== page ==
Though it is a close call, the Court concludes that Plaintiff has sufficiently alleged protected activity. In relevant part, Plaintiff has alleged that he went to Mallia and told him “that Ms. Izquierdo was being subjected to sexual harassment by Montgomery.” (Compl. ¶ 24.) He also advised Mallia that “it was a serious situation and he should come speak with them [i.e., Mr. Izquierdo and Ms. Izquierdo] immediately” and that “he would call the police if the situation was not addressed.” (Id. ¶ 25.) Though these allegations are relatively thin, Plaintiff's claim that he told Mallia that a coworker was subjected to harassment by another coworker sufficiently states that Plaintiff “communicate[d] to h[is] employer a belief that the employer has engaged in . . . a form of employment discrimination, ” Crawford, 555 U.S. at 276, and accordingly it is sufficient to plausibly support the prima facie requirement of a protected activity at this stage of the litigation. Likewise, Plaintiff's threat to call the police unless Mallia spoke with the alleged victim and her father suggests that he was “critical of the conduct at issue.” Abromavage, 2021 WL 1061596, at *4. Finally, contrary to Defendant's suggestion, the Court notes that the informality of Plaintiff's communication is not a basis to conclude that Plaintiff failed to plausibly support the prima facie requirement of a protected activity. See Lamberson v. Six West Retail Acquisition Inc., 122 F.Supp.2d 502, 511 (S.D.N.Y. 2000) (“Protected oppositional activities include informal as well as formal complaints and complaints to management”).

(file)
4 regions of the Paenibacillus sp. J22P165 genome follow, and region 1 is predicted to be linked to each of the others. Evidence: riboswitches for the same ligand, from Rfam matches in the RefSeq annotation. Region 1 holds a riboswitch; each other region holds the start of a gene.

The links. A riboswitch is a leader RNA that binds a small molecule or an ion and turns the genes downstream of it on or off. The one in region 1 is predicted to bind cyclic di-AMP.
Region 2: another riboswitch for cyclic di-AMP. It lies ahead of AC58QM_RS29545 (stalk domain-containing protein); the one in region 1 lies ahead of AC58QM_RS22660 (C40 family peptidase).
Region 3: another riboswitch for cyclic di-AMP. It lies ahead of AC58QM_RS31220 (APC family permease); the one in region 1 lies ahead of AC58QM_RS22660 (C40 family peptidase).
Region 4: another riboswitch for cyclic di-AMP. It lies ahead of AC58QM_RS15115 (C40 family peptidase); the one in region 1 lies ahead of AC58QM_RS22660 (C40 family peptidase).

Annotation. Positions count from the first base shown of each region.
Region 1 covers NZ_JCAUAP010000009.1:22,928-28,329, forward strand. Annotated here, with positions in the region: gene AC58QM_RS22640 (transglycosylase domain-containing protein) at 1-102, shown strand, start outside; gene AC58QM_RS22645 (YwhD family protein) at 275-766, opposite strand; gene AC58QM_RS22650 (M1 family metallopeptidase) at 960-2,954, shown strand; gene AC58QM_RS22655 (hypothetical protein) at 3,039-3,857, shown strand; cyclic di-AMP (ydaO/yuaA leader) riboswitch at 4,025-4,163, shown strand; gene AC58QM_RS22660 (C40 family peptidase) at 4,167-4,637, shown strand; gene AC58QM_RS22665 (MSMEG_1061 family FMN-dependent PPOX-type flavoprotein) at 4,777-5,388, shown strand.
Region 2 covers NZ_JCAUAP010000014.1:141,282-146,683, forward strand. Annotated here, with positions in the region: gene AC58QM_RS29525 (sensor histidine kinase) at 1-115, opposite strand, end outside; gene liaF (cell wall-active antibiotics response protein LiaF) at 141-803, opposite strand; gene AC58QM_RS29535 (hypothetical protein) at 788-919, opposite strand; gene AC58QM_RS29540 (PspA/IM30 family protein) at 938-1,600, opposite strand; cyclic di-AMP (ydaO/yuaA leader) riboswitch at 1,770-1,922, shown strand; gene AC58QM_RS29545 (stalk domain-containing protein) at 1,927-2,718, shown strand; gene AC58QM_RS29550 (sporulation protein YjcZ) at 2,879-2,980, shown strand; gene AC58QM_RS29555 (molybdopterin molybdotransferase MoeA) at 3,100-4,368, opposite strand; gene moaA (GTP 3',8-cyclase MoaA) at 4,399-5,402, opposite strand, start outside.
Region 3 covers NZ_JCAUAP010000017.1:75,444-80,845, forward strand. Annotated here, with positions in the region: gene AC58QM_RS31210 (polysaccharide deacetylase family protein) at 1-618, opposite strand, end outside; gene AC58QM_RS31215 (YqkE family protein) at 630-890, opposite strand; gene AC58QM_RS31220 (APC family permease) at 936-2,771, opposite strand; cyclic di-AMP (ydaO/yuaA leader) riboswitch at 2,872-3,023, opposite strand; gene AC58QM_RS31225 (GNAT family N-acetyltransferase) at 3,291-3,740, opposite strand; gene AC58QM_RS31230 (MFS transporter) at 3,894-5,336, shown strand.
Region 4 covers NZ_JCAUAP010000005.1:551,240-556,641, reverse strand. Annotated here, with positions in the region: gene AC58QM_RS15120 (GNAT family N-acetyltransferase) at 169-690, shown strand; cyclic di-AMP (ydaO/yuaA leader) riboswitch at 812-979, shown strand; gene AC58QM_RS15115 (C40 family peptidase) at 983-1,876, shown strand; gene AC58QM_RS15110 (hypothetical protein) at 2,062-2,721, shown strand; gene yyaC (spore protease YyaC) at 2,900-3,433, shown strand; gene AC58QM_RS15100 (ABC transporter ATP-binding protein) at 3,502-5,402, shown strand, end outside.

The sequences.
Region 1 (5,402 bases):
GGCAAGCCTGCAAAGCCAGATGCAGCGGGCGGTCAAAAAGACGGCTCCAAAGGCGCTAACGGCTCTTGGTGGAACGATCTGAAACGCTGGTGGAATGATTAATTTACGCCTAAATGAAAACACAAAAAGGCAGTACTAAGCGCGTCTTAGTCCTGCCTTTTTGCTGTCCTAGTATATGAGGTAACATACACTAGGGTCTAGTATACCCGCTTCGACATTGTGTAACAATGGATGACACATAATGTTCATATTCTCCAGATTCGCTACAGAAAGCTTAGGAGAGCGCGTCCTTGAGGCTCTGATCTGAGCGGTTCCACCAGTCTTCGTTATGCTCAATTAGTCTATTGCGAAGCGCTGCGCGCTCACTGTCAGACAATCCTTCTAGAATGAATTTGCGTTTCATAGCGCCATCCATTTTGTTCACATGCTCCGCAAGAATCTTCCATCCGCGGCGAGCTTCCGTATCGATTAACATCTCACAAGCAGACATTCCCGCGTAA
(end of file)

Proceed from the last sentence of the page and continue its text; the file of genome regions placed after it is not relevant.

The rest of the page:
A number of Defendant's arguments are wildly inappropriate at this stage insofar as they are predicated upon decisions reached on summary judgment motions and attempts to mischaracterize or contradict the facts alleged in the Complaint. For example, after discovery, Defendant may ultimately be able to prove that the interaction between Plaintiff and Mallia consisted of Plaintiff attempting to manage a reception issue-i.e., the appearance of a frustrated visitor at Village Hall-within his job responsibilities and that Plaintiff was not earnestly conveying his belief that sexual harassment had occurred. Nonetheless, Plaintiff did not plead that he was merely acting as a receptionist (as Defendant suggests in its motion) and, at this stage of the litigation, Plaintiff's allegations are sufficient to give de minimis plausible support to the prima facie requirement that he engaged in protected activity. Likewise, Defendant may be able to persuasively argue at a later stage of this litigation that Plaintiff could not have reasonably formed a conclusion that discriminatory activity occurred considering that, among other things, “Plaintiff did not witness the alleged harassment” or “provide evidence about the harassment.” (Def's Mem. at 4.) It is true that, with respect to an opposition clause claim, “a cause of action is stated so long as plaintiff possessed a ‘good faith, reasonable belief that the underlying challenged actions of the employer violated the law.'” Kunzler v. Canon, USA, Inc., 257 F.Supp.2d 574, 579 (E.D.N.Y.2003) (quoting Manoharan v. Columbia Univ. Coll. of Physicians & Surgeons, 842 F.2d 590, 593 (2d Cir. 1988)). Nonetheless, the Court disagrees with Defendant's suggestion that a third party complainant must personally witness sexual harassment in order to form a good faith and reasonable belief that a violation of Title VII occurred. Finally, Defendant may prevail on its argument that Plaintiff did not engage in protected activity because Mallia is not his employer and is only loosely affiliated with Plaintiff's employer. Nonetheless, at this stage, the Court cannot conclude that Mallia did not qualify as Plaintiff's employer or manager, especially given that Plaintiff alleges that Mallia was involved in hiring him, played a leading role in the investigation of the sexual harassment incident, and made representations to the victim regarding the Village's position on the seriousness of sexual harassment and even set the timeline for resolving the complaint. (Compl. ¶¶ 10, 20-21, 26-27.)